Once there was a land where religion had not yet been forgotten. To be sure, it was declining in importance, for the people were busy and prosperous. But most of them carried a vestigial memory of their ancestral faith. And for the children of these not-yet-faithless people, a man of great learning and warm imagination wrote stories that quickly became beloved. A generation of schoolchildren read them at night, dreaming of worlds inside wardrobes.
Many years passed. The land forgot its founding faith. Churches stood empty or were turned into discos and condos. The great man's stories, full of faith as they were, had done little to stop the receding tide.
But there was another land across the sea. This land, like the first many years before, had not yet entirely forgotten its faith. On Sundays half the people were in church, though often distracted by their cell phones.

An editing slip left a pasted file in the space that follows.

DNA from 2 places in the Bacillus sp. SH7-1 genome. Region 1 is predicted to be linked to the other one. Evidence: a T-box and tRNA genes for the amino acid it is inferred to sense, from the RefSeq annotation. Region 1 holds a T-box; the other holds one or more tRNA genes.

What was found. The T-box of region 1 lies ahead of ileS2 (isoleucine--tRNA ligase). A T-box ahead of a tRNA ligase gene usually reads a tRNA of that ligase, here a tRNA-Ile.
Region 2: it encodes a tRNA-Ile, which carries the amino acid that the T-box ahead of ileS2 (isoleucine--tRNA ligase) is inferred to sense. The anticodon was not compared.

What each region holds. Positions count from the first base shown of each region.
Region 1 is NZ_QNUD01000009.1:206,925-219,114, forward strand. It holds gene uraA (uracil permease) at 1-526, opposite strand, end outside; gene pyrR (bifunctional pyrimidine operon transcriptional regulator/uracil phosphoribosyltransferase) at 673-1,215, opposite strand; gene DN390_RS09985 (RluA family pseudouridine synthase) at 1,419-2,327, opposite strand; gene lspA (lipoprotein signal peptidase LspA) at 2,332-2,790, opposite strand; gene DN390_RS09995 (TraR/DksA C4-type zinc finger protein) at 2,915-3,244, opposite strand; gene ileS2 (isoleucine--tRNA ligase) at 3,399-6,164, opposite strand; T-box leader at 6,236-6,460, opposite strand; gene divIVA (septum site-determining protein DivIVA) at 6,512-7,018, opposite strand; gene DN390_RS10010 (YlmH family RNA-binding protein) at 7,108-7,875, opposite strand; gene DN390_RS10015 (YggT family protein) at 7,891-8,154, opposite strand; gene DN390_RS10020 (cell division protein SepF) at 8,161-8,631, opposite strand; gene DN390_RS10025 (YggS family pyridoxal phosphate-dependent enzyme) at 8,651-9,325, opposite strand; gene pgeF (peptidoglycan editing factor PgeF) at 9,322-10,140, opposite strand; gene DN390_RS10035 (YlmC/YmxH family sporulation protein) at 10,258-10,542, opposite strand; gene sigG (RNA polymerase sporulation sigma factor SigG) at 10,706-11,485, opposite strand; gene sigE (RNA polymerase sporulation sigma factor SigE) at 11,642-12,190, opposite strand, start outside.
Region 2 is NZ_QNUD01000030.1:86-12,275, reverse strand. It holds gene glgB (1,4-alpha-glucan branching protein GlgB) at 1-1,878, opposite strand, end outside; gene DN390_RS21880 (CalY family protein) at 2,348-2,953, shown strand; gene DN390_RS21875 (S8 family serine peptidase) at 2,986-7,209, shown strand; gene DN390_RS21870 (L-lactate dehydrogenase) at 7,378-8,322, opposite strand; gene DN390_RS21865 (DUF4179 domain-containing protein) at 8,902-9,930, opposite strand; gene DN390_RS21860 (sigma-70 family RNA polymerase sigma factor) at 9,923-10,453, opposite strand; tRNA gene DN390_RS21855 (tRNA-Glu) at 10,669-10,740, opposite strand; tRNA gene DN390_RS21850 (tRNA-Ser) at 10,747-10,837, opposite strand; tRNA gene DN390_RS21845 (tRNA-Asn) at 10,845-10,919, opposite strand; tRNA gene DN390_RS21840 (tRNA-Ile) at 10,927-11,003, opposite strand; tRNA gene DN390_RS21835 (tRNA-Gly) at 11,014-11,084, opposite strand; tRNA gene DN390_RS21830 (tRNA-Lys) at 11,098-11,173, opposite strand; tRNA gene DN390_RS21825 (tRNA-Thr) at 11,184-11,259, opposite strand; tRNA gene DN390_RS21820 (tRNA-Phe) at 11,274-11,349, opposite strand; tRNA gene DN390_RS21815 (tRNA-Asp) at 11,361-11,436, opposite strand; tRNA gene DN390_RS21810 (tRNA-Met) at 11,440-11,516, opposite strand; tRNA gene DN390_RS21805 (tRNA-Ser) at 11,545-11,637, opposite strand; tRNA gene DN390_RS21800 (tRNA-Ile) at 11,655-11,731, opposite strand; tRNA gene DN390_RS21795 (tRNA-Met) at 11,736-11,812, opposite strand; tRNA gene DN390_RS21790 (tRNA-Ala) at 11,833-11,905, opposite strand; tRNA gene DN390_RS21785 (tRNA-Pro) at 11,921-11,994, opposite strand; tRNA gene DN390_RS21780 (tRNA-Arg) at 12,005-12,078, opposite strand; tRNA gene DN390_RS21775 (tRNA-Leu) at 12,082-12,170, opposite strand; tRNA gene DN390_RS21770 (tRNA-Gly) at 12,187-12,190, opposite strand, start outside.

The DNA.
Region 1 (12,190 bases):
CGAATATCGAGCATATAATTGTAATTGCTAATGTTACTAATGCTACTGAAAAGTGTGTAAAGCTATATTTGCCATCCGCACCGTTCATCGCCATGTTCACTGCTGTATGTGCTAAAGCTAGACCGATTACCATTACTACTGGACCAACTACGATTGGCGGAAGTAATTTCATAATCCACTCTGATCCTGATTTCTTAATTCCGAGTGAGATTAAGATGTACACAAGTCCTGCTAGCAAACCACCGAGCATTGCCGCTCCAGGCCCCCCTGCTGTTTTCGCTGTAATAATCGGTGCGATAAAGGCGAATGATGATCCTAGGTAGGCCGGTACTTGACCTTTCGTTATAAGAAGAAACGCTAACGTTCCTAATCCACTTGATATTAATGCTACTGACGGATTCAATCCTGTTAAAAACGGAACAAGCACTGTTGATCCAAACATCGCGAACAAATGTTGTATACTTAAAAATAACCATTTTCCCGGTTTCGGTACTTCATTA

Unfortunately, the people of this new land had a hard time making up stories of their owneven though, or perhaps because, they had the most sophisticated storytelling industry ever created. So they spent most of their time retelling others' stories, and retelling the retellings. Unfortunately, most of the stories they could recall involved boorish post-adolescent males, car chases, and improbably perfect female bodies in short shorts, and each time they retold them, the stories grew duller. The churchgoing among them longed for better stories, but they had few to tell.
Then one day a powerful man among them noticed the stories from the once-not-entirely-faithless land across the sea. They were rich and lovely, with lions and magic and talking animals. They echoed of the religion that many in his land had not yet forgotten. He opened up his storehouse of ...1
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